What is a Green Bond
Green bonds were created to fund projects that have positive environmental and/or climate benefits. The majority of the green bonds issued are green “use of proceeds” or asset-linked bonds. Proceeds from these bonds are strictly earmarked for green projects and are backed by the issuer’s entire balance sheet. There have also been green “use of proceeds” revenue bonds (link is external), green project bonds and green securitised bonds.
Benefits for issuers outweigh costs
Green bonds have some additional transaction cost because issuers must track, monitor and report on use of proceeds. However, many issuers, especially repeat green bond issuers, offset this initial cost with the following benefits:
- Highlights their green assets/business
- Positive marketing story
- Diversify their investor base (as they can now attract ESG/RI specialist investors)
- Joins up internal teams in order to do the investor roadshow (environmental team with Investor relations and other business)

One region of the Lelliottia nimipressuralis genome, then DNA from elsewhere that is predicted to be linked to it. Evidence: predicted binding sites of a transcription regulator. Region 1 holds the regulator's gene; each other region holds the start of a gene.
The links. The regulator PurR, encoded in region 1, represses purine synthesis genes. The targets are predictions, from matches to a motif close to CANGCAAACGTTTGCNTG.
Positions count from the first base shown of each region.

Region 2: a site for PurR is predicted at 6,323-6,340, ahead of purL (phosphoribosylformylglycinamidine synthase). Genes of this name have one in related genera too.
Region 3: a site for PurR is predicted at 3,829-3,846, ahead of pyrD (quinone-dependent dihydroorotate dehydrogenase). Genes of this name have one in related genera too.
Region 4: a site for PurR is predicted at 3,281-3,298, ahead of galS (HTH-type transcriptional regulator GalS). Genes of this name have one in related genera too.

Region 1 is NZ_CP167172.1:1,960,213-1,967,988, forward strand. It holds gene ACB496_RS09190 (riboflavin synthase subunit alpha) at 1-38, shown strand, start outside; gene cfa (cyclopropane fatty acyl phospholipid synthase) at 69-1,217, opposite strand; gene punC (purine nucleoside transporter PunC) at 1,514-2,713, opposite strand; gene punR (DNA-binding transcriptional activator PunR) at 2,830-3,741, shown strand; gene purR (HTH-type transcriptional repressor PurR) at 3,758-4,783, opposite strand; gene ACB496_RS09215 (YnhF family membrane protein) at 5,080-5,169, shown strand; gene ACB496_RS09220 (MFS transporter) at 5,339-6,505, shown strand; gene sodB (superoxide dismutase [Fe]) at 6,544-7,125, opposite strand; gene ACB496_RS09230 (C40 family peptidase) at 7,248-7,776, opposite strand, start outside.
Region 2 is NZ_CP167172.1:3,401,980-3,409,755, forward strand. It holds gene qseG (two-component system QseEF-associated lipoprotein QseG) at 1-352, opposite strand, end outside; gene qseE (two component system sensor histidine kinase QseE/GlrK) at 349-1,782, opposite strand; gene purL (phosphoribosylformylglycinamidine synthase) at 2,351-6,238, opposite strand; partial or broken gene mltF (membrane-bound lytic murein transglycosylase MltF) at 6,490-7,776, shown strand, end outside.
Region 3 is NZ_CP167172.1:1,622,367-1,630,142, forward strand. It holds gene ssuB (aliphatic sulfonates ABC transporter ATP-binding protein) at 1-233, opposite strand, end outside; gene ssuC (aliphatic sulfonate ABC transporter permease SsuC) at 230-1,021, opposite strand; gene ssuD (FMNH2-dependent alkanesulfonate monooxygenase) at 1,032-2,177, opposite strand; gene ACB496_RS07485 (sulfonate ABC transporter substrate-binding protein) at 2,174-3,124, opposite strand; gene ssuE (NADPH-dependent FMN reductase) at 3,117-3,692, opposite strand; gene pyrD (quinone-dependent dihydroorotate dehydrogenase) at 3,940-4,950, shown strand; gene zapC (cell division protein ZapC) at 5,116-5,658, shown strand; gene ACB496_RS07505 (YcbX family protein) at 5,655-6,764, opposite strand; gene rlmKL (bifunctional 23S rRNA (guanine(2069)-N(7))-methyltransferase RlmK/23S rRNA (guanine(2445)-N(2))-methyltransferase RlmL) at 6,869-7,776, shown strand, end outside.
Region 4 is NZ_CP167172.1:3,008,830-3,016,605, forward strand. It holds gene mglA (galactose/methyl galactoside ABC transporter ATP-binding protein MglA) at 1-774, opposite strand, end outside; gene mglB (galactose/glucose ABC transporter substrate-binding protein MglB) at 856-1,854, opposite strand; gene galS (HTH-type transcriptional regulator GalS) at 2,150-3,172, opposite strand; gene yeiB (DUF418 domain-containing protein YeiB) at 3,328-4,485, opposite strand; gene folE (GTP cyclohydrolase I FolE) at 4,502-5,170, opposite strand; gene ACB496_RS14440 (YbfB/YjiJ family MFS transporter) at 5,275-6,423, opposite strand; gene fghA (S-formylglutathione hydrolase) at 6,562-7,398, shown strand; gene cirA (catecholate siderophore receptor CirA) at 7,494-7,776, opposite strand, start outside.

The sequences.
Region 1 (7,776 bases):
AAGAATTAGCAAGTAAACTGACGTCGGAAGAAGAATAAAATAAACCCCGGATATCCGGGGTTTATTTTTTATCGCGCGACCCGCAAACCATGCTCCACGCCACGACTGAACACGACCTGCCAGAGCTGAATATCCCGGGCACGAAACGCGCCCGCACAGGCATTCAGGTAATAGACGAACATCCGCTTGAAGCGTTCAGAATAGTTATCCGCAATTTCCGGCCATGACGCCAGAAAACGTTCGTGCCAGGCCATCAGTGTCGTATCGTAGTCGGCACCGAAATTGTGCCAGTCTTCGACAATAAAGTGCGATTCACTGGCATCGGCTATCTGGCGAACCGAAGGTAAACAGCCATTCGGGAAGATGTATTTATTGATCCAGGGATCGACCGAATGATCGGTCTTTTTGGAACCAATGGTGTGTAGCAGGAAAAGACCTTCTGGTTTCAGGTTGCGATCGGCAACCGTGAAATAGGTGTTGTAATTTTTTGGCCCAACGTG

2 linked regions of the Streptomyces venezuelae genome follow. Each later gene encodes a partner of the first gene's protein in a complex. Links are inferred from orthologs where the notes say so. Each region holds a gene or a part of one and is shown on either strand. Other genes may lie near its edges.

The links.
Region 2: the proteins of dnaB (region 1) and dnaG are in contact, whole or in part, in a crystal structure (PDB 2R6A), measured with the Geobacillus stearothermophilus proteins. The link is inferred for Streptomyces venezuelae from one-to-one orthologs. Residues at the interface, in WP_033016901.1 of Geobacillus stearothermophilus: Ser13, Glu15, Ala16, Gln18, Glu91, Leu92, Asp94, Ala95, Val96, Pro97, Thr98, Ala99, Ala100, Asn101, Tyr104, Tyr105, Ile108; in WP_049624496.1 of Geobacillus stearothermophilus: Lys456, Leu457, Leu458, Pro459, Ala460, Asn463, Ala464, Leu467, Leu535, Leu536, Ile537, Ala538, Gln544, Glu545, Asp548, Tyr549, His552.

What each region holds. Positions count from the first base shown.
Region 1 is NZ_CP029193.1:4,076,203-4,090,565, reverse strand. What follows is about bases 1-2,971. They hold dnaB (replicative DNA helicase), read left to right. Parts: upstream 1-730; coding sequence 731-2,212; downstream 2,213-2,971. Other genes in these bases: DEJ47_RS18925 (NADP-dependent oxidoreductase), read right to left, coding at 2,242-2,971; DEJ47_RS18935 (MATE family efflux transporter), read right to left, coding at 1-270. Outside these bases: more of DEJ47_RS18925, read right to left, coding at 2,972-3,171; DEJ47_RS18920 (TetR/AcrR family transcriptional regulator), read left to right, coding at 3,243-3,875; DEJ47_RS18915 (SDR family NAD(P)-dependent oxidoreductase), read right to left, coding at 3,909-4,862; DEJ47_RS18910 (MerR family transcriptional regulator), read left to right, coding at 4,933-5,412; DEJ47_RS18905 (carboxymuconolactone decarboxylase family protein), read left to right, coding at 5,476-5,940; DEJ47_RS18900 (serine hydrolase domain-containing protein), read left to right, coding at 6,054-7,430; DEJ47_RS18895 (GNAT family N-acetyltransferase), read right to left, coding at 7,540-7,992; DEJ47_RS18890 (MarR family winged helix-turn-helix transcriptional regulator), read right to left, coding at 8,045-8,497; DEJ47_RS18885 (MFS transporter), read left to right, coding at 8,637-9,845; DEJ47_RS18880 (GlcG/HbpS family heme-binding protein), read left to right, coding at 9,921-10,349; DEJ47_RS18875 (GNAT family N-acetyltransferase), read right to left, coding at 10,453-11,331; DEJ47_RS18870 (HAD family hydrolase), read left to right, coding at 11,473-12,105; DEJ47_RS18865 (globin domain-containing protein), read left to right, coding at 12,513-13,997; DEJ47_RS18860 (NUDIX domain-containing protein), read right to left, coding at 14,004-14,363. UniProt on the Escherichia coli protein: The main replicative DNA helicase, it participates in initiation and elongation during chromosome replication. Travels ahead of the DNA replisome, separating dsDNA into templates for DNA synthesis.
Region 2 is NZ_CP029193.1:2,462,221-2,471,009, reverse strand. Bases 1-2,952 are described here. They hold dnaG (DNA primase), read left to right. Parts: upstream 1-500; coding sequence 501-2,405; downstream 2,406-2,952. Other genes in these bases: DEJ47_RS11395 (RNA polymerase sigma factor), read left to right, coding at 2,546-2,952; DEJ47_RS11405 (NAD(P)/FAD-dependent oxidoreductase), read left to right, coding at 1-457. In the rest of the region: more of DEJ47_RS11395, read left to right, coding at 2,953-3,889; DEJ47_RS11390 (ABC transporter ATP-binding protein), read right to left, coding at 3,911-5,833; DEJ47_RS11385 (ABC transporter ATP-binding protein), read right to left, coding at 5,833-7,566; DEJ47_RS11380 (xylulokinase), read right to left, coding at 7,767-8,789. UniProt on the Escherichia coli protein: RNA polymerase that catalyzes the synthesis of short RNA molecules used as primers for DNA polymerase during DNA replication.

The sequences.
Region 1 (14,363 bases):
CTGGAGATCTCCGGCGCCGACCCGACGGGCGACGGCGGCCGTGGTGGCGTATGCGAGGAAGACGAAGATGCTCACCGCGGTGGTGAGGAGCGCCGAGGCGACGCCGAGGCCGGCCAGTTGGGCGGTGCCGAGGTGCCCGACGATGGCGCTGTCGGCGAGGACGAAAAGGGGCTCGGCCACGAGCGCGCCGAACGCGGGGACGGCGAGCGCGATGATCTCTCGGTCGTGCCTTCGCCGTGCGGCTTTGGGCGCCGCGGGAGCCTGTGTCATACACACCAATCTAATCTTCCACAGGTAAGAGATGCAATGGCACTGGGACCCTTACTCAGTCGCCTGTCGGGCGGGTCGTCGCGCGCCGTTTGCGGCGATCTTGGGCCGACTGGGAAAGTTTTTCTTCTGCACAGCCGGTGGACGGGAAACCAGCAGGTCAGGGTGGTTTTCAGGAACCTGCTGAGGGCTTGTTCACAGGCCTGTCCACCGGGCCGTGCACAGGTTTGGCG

Rapid growth of the green labelled market
The green bond market has seen strong growth, with the market really starting to take off in 2014 when USD37bn was issued. In 2018, issuance reached USD167.3bn, setting yet another record. The green bond market kicked off in 2007 with the AAA-rated issuance from multilateral institutions European Investment Bank (EIB) and World Bank. The wider bond market started to react after the first USD1bn green bond sold within an hour of issue by IFC in March 2013. The following November there was a turning point in the market as the first corporate green bond issued by Vasakronan, a Swedish property company. Large corporate issuers include SNCF, Berlin Hyp, Apple, Engie, ICBC, and Credit Agricole.
The first green muni bond was issued by Massachusetts in June 2013. Gothenburg issued the first Green City bond in October 2013. US states are major green bond issuers, but issuers also include Province of Ontario, City of Johannesburg, and Province of la Rioja (Argentina). Local government green bonds continue to grow.
SolarCity (now Tesla Energy) issued the first solar ABS in November 2013. The biggest ABS issuer is Fannie Mae. ABS includes solar ABS, green MBS, green RMBS, green CMBS, PACE ABS, auto ABS and receivables ABS - so far. This momentum has continued, with over USD1tr in green bonds having been issued cumulatively by 2020 at global level.